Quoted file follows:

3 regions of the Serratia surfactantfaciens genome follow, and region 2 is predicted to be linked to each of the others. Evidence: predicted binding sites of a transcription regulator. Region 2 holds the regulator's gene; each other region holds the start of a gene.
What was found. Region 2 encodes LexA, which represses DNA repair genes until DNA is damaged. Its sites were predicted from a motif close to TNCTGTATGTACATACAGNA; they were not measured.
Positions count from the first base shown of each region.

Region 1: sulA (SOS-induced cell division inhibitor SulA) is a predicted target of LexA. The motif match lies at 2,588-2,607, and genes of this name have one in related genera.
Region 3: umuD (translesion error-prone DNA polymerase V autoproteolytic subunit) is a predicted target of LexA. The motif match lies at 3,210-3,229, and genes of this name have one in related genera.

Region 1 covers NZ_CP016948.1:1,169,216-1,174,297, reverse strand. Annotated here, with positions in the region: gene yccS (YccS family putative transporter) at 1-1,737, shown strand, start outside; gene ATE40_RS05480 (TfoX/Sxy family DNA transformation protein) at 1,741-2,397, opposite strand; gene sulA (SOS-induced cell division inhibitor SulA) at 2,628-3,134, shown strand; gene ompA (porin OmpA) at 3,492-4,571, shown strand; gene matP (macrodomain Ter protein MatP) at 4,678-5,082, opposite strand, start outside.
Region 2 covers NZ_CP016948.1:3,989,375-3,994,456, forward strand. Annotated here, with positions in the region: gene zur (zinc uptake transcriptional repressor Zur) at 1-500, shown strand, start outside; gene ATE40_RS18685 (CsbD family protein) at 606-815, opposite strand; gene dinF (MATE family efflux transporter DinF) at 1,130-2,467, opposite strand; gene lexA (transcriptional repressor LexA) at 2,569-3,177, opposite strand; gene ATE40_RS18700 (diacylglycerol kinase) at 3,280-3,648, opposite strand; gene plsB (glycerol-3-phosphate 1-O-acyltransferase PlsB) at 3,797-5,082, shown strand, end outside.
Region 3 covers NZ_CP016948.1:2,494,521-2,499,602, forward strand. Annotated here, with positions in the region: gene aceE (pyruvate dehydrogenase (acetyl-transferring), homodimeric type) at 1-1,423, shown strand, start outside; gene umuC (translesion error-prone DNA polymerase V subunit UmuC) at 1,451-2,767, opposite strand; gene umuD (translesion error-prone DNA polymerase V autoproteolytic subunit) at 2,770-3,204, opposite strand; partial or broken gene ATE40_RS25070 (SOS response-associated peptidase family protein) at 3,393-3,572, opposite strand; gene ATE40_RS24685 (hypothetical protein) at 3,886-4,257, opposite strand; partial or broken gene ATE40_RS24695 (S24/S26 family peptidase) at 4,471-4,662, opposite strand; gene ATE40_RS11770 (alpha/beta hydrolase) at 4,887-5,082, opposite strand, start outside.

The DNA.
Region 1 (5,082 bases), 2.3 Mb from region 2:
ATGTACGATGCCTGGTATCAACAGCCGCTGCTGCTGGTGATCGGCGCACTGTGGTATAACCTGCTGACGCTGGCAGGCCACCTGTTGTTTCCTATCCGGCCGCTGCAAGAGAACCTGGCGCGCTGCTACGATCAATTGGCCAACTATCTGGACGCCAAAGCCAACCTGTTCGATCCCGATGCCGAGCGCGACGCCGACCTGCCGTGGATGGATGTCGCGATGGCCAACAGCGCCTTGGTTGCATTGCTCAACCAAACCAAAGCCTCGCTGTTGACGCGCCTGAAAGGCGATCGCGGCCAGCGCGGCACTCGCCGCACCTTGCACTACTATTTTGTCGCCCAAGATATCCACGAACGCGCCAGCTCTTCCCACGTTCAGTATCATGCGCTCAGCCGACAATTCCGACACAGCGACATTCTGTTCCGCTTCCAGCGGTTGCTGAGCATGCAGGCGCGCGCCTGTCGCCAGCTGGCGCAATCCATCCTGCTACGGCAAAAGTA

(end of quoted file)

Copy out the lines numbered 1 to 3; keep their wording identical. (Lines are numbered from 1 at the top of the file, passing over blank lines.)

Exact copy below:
3 regions of the Serratia surfactantfaciens genome follow, and region 2 is predicted to be linked to each of the others. Evidence: predicted binding sites of a transcription regulator. Region 2 holds the regulator's gene; each other region holds the start of a gene.
What was found. Region 2 encodes LexA, which represses DNA repair genes until DNA is damaged. Its sites were predicted from a motif close to TNCTGTATGTACATACAGNA; they were not measured.
Positions count from the first base shown of each region.